While pop stars like Lady Gaga and Alicia Keys decided to push back the release date of their new albums because of the corona crisis, Dua Lipa decided to drop her sophomore record Future Nostalgia a week earlier. The build up to this album by Britain’s most exciting pop star was everything we could ever wish for: the singles were outstanding, the videos excellent and every single colorful outfit and photoshoot was very much on point. But does the album deliver what it promised us? Check out my track by track review!
01. Future Nostalgia
Dua Lipa opens the record with the title track she co-wrote with Jeff Bhasker and Clarence Coffee Jr. Both lyrically and in terms of sound, it introduces us to everything this record is about. “I know you’re dying trying to figure me out”, she sings as she introduces her new style influenced by disco and eighties synth pop while at the same time somehow sounding futuristic. Lipa declares herself to be a ‘female alpha’ on this bouncy, unpredictable but undeniably catchy album opener.
02. Don’t Start Now
‘Don’t Start Now’ was released as the first single from this project and proved to be a triumphant return and massive international hit. The single, co-written with Caroline Ailin, Emily Warren and Ian Kirkpatrick who also signed for the production, has a clear nu-disco sound with soaring verses and a punchy and funky chorus which wastes no time settling in your brain. The track came out almost half a year ago and proved itself to be in it for the long run as I can’t seem to grow tired of it. An absolute bop and one of last year’s best singles!
Lipa brings summer through your speakers with ‘Cool’, produced by Stuart Price and TMS and co-written by a team of songwriters including pop star Tove Lo. This mid-tempo pop tune sees Lipa exploring a raw edge of her vocals over an infectious synth pop production. The funky bass line perfectly complements the playful lyrics about losing your cool when you fall head over heels in love with someone. Definitely single material right here!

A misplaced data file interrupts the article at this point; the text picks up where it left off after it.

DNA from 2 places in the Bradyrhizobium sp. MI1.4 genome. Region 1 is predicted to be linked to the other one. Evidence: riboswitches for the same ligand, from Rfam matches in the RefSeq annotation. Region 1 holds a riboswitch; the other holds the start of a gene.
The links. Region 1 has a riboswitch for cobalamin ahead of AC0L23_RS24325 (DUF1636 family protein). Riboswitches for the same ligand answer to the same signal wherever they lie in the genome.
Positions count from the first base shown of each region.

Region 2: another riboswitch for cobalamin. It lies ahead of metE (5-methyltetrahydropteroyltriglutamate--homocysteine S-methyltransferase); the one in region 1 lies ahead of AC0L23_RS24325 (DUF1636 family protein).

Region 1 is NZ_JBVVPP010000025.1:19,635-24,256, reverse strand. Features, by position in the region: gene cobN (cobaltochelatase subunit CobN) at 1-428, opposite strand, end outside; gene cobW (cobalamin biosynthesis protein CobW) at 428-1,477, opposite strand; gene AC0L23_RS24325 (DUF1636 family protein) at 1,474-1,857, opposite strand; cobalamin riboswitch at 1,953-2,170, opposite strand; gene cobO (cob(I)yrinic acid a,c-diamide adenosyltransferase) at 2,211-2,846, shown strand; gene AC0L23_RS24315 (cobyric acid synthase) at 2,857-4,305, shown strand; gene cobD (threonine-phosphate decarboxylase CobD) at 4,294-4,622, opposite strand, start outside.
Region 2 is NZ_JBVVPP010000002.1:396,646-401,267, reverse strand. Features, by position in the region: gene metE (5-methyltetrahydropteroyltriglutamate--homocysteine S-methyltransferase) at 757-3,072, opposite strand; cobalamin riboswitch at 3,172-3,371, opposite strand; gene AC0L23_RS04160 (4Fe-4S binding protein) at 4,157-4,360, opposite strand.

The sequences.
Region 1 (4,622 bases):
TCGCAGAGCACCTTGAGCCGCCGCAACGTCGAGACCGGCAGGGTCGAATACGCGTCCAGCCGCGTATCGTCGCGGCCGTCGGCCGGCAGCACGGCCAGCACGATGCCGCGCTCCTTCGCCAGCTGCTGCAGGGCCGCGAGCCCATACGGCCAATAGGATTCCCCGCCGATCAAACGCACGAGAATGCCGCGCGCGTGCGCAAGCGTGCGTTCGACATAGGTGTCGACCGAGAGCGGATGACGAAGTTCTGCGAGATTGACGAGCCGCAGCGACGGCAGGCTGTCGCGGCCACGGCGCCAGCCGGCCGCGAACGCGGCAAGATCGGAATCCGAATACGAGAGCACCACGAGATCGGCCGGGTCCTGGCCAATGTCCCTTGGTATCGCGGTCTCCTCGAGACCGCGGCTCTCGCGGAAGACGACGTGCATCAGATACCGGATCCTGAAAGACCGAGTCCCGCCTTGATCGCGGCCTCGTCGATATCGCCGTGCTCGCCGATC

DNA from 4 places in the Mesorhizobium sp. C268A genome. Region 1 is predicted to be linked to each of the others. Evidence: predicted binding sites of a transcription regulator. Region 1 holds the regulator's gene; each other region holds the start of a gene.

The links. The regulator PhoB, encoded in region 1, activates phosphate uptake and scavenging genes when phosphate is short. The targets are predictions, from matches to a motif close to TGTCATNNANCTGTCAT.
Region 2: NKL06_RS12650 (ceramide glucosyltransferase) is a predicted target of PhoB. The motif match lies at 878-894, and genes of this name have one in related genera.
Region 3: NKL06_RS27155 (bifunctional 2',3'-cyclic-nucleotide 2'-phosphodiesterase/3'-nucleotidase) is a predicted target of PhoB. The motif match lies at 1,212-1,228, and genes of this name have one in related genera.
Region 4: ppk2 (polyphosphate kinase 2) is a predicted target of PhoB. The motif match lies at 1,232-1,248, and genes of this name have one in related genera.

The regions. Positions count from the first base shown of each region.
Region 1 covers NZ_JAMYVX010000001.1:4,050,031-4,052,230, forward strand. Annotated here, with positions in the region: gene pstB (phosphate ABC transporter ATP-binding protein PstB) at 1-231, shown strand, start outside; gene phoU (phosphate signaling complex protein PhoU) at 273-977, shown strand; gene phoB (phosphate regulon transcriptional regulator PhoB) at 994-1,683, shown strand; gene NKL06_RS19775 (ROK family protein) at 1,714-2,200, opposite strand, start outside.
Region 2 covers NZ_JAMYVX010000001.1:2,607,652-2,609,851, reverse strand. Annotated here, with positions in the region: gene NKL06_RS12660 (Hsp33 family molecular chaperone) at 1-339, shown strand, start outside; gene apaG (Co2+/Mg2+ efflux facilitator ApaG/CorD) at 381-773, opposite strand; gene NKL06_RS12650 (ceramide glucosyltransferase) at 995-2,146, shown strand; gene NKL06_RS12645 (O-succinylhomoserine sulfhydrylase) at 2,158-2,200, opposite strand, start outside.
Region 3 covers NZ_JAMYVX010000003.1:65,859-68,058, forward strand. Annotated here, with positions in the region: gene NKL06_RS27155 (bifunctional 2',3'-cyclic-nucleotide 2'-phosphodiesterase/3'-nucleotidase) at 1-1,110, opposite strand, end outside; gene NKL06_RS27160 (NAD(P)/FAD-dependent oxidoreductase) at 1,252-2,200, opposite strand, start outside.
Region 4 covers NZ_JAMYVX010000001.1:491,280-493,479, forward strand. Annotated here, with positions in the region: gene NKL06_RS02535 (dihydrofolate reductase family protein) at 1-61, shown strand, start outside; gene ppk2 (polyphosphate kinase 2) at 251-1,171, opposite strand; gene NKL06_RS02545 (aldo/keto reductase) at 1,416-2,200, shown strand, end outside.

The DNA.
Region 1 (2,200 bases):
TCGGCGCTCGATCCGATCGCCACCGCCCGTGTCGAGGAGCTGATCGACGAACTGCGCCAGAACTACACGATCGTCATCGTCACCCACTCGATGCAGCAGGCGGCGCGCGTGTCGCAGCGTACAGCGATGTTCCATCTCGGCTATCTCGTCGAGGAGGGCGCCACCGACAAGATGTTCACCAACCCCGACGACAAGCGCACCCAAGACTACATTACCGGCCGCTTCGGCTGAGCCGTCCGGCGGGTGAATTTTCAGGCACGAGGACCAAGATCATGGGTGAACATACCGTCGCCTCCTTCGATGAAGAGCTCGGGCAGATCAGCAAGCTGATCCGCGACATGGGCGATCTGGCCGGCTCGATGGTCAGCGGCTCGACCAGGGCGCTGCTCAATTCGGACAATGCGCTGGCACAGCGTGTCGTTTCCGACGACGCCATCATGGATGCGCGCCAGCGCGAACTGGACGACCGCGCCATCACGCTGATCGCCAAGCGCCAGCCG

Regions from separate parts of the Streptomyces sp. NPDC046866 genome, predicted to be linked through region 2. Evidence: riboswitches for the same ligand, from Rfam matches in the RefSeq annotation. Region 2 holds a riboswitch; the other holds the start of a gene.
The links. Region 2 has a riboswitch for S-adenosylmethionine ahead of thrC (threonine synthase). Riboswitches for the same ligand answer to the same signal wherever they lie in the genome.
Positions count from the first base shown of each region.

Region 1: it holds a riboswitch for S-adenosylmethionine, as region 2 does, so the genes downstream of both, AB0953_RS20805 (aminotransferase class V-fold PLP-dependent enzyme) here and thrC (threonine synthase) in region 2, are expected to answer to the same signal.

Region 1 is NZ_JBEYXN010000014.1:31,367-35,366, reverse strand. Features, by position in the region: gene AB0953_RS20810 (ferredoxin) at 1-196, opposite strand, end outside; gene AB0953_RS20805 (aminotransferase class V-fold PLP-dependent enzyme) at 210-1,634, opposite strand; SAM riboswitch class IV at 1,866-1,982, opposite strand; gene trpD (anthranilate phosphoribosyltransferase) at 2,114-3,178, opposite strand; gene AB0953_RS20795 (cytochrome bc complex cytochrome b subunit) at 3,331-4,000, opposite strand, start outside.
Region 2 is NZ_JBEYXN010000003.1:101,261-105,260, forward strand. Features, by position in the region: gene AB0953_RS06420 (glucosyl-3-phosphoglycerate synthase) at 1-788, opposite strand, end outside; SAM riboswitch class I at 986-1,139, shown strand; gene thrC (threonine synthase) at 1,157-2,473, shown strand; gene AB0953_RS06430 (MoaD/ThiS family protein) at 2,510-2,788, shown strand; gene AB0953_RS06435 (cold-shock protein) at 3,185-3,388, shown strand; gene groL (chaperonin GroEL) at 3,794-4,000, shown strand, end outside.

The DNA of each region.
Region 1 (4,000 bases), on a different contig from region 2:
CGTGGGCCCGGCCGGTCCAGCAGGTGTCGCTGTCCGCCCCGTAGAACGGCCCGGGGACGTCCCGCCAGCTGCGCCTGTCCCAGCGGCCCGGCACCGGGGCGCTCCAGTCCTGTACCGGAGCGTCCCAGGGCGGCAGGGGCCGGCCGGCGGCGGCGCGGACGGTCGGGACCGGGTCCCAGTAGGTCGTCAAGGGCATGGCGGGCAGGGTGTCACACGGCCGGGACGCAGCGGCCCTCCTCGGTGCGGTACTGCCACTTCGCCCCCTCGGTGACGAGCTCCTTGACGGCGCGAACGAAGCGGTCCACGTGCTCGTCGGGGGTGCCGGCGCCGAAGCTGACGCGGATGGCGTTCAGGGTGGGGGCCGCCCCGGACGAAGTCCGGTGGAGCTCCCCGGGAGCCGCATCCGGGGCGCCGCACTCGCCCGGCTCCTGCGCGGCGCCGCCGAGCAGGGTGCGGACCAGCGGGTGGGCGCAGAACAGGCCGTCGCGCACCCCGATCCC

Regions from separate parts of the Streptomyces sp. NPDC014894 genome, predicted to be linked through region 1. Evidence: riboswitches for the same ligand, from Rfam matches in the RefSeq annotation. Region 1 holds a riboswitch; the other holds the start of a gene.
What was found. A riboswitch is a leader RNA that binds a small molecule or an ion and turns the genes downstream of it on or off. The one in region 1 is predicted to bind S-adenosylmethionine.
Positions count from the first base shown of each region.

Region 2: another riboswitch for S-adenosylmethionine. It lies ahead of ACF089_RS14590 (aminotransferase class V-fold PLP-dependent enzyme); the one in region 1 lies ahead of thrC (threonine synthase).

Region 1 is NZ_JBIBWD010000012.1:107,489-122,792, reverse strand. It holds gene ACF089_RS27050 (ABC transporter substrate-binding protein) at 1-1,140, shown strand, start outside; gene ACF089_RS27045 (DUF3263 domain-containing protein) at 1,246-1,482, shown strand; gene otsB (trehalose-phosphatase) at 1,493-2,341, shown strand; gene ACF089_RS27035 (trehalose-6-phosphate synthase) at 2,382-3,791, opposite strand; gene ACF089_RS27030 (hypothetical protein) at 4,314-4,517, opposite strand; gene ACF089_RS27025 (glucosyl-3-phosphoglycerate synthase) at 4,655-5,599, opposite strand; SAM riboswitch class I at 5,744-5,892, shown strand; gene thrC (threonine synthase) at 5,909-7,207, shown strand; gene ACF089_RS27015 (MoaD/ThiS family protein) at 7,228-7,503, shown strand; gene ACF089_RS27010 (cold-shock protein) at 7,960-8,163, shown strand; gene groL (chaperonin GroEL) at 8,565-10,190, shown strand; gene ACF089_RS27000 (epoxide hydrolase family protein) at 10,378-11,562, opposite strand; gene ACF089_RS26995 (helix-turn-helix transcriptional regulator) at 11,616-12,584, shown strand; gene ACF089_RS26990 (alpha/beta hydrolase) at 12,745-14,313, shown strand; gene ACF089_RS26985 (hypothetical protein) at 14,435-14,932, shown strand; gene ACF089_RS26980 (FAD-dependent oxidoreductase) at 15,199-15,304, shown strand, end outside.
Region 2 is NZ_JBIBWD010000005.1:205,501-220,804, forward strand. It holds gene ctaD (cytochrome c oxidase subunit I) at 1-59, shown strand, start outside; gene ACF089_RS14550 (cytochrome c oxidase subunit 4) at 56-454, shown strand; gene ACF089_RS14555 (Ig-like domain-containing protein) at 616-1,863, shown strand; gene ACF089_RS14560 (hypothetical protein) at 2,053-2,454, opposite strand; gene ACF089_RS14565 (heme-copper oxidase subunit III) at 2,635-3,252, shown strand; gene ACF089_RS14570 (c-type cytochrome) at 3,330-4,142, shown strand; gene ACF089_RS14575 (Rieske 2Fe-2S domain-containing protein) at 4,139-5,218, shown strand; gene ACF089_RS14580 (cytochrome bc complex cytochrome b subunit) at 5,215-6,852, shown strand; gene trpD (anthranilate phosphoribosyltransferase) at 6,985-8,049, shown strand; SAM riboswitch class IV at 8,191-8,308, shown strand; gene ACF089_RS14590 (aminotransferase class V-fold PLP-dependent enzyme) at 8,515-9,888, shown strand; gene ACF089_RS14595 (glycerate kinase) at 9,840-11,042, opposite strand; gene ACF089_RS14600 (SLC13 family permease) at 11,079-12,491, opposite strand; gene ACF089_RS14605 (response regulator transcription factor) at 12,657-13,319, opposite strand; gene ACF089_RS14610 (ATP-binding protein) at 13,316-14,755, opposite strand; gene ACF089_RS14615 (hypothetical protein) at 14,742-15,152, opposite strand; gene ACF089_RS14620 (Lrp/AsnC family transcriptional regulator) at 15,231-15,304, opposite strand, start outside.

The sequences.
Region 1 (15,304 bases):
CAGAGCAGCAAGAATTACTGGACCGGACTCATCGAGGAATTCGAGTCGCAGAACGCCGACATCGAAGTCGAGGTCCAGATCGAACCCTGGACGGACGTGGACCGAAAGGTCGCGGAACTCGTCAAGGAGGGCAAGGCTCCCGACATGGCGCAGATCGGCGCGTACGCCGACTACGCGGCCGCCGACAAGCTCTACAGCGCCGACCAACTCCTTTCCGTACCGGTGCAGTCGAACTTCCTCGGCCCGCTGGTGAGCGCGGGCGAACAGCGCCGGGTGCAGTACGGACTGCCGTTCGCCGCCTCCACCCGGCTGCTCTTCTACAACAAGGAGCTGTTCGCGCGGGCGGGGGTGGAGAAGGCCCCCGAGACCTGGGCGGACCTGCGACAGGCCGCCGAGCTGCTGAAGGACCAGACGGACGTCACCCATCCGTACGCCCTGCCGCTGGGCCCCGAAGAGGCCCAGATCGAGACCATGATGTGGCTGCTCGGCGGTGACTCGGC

‘Physical’, released as second single, was co-written with Sarah Hudson, Jason Evigan and Clarence Coffee Jr. and produced by Evigan and KOZ. While part of Future Nostalgia has a disco vibe going on, ‘Physical’ seems rooted in the slick synth pop of the eighties. The soaring synth in the background of the chorus is a genius touch and the suspense in the verses perfectly underlines the sexual tension in the lyrics. ‘Physical’ has an arena filling sing along chorus with an irresistible hook, but does not fully depend on it. The verses are just as strong and that middle-eight in which she raises her voice to beg her lover to keep on dancing is the moment! Dua was coming for that ‘single of the year’ quite early this time.
If you thought you heard Dua at her most disco on ‘Don’t Start Now’, ‘Levitating’ is here to prove you wrong. This uplifting love song immediately takes you right into an unapologetic disco party. We hear proper seventies disco mixed with some Daft Punk-isms going on. ‘Levitating’ serves hooks for days. The chorus is instant, but the post-chorus with the ‘you can fly away with me tonight’ line, is otherworldly. As if that all wasn’t enough, we get a very British rap in the middle-eight. An absolute highlight.
06. Pretty Please